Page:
Laura Clouting, Patrick Watt, Issue 118/07, p17, 01.07.2018
Have the first world war commemorations successfully challenged the public perception of the conflict?
Dear Patrick: The widespread impression that the “Great War” was a tragic waste of life endures. The causes and consequences remain subject to hot debate, but the magnitude of the death toll is unassailable – no other war has claimed so many lives from Britain’s forces. The conflict and the lives lost were remembered in multiple orbits: at home, within communities and by the state. Behind the British memorials, rituals, symbols and ceremonies with which we are so familiar today lays a harsh fact: creative commemorative efforts were spurred on because the remains of loved ones were not brought home. Best wishes, Laura
Dear Laura: Public perceptions of the war have changed little since the 1930s and it still looms large in the national consciousness as a by-word for the horrors of war. The commemorations have spurred public interest but this has often been confined to research projects aiming to “uncover” the history behind local districts or war memorials. This approach is in sharp contrast to an academic reappraisal of British involvement in the war that has seen advances in understanding motivations for recruitment, the experience of war and the nature of life in postwar Britain. Museums play an incredibly important role in bridging the gap between the academic and public perceptions. Best wishes, Patrick
Dear Patrick: The idea of a national war museum was ratified while the war still raged. But it had no objects to display, nor any home to display them in until 1920 when the Imperial War Museum (IWM) opened at the Crystal Palace. Pioneering efforts saw curators collect kit, equipment and weapons direct from the frontline – when victory was far from assured. While its collection has grown considerably, the IWM’s mission is much the same: to share military and civilian experiences of the complex and tumultuous conflict with visitors. With no living memory of the Great War left, this is more important than ever. Best wishes, Laura
Dear Laura: The war also spurred the creation of a military museum in Scotland. Based in Edinburgh Castle since 1930, the National War Museum of Scotland has played a leading role in commemorating the centenary of the conflict. Our exhibition, Common Cause: Commonwealth Scots and the Great War, sought to highlight the experiences of the diaspora in the conflict, and Next of Kin: Scottish Families and the Great War examined the impact of the war on those at home. Our current exhibition, The Poppy: A Symbol of Remembrance, studies how the poppy has been used to remember loved ones and to raise money for veterans of the armed forces. Best wishes, Patrick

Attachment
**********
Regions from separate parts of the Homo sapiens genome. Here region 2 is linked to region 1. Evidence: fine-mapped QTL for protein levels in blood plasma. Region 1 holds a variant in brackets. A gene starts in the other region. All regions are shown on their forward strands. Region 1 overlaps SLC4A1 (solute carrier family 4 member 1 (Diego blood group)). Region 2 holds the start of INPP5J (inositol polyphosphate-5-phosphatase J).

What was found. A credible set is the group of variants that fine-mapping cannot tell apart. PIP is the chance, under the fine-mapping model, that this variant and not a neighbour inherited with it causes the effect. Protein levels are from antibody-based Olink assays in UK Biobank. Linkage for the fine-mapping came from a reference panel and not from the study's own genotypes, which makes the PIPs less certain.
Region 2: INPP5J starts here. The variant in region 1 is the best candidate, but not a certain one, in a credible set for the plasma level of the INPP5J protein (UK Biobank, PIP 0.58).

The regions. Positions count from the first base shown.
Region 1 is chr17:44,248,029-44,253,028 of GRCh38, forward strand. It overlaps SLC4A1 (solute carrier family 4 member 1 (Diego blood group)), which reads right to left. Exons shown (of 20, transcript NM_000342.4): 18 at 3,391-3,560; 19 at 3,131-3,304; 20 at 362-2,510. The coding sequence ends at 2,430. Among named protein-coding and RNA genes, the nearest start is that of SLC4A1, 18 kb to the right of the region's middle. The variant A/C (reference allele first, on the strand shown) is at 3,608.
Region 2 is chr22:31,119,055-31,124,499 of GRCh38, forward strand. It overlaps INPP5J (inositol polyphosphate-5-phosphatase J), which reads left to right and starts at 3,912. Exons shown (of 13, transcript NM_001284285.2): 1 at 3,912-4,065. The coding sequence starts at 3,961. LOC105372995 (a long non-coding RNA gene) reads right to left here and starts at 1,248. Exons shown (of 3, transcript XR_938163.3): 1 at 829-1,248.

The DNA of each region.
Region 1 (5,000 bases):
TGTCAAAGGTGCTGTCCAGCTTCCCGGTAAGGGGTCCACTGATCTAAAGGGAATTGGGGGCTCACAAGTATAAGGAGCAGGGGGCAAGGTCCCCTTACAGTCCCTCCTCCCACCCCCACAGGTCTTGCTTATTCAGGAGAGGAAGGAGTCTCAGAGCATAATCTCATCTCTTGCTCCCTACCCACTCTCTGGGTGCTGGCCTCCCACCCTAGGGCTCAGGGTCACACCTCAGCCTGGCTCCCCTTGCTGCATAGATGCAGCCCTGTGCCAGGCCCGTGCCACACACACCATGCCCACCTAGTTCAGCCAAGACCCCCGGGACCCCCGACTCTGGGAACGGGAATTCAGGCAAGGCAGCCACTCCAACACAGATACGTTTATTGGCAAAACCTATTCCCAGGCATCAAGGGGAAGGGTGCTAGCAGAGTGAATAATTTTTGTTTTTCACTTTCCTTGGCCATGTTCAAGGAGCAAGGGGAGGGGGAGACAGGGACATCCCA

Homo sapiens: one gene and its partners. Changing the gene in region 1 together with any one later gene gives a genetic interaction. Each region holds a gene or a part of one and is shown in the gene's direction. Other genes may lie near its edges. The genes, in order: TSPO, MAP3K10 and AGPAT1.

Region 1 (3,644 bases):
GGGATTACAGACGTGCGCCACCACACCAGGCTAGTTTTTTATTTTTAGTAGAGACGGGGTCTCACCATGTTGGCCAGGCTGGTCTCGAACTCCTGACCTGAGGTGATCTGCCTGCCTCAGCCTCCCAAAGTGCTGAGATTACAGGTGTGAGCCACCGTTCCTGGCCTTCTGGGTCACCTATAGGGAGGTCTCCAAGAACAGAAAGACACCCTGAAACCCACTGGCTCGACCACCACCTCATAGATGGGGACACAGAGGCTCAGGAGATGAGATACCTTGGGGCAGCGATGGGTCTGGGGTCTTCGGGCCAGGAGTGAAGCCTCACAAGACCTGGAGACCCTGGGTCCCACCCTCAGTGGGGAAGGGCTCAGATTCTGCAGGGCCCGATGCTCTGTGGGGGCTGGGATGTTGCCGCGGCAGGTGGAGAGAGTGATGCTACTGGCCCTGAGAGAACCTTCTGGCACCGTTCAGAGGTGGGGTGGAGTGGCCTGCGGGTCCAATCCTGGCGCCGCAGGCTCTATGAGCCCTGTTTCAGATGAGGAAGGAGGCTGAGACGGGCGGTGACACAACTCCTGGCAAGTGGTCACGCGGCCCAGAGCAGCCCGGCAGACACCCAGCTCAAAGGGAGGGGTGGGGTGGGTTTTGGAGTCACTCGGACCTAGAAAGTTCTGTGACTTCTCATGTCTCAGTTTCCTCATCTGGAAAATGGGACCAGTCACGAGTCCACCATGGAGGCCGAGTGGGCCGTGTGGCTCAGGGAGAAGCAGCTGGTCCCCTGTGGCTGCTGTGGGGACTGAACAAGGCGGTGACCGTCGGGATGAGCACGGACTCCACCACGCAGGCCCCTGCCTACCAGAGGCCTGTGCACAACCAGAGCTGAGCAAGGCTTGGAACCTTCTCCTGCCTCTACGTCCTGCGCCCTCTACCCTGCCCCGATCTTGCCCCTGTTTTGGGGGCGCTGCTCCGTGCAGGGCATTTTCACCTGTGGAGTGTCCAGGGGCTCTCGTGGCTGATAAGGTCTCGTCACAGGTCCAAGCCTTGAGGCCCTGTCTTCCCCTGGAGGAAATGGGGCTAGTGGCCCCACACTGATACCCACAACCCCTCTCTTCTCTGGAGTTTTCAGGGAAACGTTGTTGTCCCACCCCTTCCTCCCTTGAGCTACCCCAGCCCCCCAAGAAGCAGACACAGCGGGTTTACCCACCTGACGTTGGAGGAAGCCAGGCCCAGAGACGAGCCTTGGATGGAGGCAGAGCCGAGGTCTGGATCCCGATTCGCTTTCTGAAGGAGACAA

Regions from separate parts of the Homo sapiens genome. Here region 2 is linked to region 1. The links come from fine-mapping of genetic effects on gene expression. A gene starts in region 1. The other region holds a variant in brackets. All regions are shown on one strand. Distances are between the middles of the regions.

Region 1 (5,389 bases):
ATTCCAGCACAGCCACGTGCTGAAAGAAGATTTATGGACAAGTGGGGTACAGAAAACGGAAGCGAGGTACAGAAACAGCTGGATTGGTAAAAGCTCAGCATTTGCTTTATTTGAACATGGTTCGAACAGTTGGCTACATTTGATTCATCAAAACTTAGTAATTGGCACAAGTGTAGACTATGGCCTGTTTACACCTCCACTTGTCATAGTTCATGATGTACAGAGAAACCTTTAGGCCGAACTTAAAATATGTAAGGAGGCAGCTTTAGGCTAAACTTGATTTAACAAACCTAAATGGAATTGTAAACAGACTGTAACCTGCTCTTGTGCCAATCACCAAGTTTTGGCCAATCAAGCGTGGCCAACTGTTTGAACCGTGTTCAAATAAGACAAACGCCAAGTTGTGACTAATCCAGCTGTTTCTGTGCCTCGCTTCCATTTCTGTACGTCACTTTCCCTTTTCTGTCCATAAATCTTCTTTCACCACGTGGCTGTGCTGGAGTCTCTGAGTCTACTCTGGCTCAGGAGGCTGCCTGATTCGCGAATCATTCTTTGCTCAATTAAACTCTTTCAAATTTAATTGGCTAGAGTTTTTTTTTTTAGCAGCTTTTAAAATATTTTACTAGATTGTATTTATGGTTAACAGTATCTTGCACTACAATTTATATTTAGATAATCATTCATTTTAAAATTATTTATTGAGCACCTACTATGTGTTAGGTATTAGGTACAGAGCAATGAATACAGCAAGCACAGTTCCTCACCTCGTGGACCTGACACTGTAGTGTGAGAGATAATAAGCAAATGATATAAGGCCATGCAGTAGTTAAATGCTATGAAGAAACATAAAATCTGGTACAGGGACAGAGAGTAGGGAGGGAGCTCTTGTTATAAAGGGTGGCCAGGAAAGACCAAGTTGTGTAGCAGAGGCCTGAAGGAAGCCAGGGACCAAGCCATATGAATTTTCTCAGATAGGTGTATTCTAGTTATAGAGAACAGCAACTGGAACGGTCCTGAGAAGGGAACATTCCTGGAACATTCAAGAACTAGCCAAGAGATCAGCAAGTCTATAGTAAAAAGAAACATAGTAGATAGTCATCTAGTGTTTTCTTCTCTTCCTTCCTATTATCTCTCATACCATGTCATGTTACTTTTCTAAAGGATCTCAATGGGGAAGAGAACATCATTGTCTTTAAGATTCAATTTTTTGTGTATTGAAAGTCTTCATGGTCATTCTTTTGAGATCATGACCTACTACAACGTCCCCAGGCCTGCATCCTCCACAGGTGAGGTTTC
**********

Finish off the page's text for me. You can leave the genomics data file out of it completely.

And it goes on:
Dear Patrick: Commemoration of the war has waxed and waned over the years. Renewed interest was sparked during the cold war years, and again in the 1990s following the break-up of Yugoslavia in the region where the first world war began. A century on from the 1918 armistice, the war has once again come into focus – at a time of turbulence and change. Traditional rituals of remembrance appear sacrosanct. But will we always want – or feel it relevant – to remember the first world war dead? Best wishes, Laura
Dear Laura: As the commemorations wind down, there is a possibility that interest in the conflict may wane. However, our methods of commemoration of war dead – many of which originated as a response to the Great War – are likely to remain. We will still pass war memorials, stand in respectful silence and wear a poppy each November. But it is also the responsibility of local and national museums to maintain our displays and collections, and to find new ways of interpreting the horrors of the war, so future generations can understand this national sacrifice. Best wishes, Patrick
Laura Clouting is the senior curator, first world war and early-20th century, Imperial War Museums
Patrick Watt is the curator of modern history and military collections at National Museums Scotland
Lest We Forget? is at IWM North in Manchester from 27 July 2018-24 February 2019. The exhibition is part of Making a New World, a season of exhibitions, installations and immersive experiences being held at IWM London and IWM North that will explore how the first world war has shaped today’s society.